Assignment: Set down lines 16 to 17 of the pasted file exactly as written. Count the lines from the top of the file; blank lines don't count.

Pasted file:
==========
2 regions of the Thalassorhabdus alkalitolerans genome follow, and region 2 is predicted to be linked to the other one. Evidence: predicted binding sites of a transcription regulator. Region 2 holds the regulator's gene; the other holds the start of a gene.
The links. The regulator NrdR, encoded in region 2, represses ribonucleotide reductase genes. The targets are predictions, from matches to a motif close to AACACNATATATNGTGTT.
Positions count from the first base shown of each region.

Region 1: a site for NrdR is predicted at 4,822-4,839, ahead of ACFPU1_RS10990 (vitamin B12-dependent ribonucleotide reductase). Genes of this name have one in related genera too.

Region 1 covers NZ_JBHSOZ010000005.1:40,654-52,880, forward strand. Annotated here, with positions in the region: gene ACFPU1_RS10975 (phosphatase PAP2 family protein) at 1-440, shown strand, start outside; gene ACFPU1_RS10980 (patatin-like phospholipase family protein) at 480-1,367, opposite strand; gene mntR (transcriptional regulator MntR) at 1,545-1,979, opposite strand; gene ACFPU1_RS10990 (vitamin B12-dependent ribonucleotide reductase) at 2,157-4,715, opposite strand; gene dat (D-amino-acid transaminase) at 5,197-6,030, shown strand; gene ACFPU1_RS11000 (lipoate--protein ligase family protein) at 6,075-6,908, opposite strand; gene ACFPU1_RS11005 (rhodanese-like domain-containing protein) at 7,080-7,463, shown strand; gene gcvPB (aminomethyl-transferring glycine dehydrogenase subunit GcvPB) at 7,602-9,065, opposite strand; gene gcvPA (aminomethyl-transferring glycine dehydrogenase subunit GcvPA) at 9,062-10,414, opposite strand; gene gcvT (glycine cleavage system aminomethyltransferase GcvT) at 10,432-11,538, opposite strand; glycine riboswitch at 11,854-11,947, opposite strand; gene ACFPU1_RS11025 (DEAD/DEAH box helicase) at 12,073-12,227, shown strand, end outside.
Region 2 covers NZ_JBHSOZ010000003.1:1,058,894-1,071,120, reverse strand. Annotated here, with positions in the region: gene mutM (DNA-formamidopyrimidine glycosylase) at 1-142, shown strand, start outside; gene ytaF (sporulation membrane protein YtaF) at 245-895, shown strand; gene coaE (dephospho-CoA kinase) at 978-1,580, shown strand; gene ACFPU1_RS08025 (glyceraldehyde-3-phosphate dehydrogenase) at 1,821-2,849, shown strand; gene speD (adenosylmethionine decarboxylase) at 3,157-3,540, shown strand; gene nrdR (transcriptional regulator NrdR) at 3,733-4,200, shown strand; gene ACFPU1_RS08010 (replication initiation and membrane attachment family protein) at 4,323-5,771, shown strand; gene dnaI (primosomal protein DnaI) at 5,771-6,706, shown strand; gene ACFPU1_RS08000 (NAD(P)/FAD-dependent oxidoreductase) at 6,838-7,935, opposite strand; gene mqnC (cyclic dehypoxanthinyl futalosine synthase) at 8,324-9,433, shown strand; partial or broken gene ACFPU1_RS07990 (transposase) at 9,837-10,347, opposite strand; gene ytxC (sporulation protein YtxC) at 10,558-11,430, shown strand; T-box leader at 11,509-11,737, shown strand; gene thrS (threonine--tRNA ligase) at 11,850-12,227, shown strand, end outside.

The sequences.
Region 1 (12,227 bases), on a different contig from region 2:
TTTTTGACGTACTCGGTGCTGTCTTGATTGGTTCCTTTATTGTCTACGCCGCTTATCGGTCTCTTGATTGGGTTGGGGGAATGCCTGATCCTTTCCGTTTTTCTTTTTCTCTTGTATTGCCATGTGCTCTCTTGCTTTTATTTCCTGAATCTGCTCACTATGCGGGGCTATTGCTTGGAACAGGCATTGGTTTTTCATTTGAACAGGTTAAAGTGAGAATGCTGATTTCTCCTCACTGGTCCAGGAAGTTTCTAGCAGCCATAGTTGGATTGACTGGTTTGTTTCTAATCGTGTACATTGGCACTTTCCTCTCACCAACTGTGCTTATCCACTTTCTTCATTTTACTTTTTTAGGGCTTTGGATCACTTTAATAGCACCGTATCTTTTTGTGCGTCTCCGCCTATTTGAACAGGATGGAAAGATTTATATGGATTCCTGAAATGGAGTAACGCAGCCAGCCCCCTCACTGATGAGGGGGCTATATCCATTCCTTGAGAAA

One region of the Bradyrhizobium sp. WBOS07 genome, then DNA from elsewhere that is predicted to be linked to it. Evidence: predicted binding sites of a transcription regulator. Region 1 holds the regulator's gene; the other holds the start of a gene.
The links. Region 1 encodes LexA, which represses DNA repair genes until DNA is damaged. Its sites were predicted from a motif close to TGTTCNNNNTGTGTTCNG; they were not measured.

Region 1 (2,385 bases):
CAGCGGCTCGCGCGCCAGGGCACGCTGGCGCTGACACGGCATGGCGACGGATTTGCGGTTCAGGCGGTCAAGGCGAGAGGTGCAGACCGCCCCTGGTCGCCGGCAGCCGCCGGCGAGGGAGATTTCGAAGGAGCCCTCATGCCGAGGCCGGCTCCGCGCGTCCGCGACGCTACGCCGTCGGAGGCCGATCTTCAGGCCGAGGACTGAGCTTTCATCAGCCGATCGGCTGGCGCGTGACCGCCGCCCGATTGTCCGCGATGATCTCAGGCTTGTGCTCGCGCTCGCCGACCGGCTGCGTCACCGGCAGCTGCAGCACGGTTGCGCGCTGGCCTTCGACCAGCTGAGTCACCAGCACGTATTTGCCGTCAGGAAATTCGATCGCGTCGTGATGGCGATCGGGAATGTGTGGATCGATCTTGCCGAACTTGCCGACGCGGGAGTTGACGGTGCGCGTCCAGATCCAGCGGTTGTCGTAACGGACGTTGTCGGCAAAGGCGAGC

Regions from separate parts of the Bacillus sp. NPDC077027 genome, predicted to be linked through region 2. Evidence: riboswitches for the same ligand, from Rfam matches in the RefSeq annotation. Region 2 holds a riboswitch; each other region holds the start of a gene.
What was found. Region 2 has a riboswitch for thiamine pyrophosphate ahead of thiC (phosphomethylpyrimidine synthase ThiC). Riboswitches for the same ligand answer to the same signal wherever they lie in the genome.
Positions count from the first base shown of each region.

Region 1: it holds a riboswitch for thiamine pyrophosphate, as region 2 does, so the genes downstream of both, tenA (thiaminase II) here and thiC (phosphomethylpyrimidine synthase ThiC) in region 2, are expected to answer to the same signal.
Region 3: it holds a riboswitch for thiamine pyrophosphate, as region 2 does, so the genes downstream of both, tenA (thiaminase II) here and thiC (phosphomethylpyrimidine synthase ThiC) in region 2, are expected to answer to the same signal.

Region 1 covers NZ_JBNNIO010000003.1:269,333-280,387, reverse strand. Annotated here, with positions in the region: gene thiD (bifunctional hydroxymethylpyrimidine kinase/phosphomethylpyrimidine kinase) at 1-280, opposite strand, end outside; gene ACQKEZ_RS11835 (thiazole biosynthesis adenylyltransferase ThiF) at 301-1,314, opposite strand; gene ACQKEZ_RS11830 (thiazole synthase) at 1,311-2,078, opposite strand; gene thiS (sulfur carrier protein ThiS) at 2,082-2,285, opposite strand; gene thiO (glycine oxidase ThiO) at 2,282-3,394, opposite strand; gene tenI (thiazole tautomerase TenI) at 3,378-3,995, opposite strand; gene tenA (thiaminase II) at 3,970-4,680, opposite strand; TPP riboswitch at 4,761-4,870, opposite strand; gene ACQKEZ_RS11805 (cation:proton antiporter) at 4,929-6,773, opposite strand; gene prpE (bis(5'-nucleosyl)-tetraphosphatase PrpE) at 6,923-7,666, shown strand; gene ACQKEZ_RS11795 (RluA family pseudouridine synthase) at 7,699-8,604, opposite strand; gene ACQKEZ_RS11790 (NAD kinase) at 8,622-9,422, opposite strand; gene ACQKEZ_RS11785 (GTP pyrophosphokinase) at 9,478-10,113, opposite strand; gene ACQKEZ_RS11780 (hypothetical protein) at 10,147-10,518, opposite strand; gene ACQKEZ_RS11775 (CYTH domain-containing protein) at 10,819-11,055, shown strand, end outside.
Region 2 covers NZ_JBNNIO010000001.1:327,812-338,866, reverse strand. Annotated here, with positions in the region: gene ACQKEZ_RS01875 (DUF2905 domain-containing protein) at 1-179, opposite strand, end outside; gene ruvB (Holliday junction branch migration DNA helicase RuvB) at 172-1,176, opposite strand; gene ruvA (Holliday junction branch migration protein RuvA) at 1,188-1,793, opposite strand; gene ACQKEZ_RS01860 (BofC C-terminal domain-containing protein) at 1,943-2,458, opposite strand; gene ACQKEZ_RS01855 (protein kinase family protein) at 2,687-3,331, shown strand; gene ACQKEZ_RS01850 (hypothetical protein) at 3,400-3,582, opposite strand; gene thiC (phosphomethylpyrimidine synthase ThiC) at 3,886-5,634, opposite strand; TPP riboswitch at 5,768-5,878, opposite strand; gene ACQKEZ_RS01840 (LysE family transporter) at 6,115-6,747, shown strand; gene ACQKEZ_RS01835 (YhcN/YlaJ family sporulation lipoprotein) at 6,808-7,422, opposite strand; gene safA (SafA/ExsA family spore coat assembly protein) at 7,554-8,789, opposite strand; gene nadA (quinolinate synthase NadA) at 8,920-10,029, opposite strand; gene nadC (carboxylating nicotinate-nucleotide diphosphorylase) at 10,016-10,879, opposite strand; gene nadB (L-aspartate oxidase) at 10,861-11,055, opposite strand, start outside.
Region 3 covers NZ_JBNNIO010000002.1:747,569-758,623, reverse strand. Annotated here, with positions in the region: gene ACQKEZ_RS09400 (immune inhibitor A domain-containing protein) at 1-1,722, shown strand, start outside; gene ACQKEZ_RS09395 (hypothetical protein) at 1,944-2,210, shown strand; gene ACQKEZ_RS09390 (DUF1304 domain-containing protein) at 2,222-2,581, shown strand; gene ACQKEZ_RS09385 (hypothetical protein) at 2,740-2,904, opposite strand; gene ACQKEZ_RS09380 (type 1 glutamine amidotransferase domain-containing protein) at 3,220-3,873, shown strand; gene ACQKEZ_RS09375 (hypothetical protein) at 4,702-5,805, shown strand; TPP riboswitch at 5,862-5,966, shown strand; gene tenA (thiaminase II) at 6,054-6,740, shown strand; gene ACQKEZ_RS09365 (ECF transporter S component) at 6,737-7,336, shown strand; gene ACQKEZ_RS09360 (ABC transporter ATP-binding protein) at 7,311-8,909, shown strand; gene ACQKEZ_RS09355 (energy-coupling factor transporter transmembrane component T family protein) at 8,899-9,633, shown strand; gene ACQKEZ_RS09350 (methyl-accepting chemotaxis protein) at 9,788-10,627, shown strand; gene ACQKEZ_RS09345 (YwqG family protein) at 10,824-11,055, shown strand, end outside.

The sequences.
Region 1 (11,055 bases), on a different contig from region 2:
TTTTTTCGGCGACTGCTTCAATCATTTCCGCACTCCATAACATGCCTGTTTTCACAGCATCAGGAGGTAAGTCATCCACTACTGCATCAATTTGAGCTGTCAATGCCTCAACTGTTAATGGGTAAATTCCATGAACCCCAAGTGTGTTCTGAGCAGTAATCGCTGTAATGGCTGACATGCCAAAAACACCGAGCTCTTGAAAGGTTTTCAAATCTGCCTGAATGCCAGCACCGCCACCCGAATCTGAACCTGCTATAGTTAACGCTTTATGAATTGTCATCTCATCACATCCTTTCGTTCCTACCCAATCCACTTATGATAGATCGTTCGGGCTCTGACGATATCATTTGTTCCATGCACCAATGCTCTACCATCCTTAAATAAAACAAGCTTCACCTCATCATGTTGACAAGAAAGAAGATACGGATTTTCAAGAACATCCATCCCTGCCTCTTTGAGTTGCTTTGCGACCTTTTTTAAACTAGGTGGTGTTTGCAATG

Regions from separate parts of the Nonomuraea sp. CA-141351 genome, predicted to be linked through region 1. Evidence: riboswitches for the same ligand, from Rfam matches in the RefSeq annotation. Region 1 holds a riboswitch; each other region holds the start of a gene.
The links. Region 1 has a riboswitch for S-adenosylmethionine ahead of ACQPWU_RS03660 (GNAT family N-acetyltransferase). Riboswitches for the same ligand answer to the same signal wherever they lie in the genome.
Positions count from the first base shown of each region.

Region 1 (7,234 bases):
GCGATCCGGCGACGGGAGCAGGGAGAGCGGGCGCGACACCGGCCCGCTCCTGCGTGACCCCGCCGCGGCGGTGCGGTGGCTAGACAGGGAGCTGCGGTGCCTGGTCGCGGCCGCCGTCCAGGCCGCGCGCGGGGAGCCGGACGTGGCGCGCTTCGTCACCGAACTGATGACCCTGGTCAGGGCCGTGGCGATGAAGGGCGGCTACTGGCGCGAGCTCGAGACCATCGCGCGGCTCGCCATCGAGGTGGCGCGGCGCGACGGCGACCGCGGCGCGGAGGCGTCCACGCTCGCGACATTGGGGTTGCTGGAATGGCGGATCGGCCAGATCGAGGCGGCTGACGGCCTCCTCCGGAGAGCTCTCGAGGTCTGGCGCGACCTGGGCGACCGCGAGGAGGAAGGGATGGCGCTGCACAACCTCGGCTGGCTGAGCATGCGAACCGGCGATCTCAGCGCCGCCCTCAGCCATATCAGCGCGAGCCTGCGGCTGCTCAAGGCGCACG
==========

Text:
Positions count from the first base shown of each region.

Region 1: it holds a riboswitch for thiamine pyrophosphate, as region 2 does, so the genes downstream of both, tenA (thiaminase II) here and thiC (phosphomethylpyrimidine synthase ThiC) in region 2, are expected to answer to the same signal.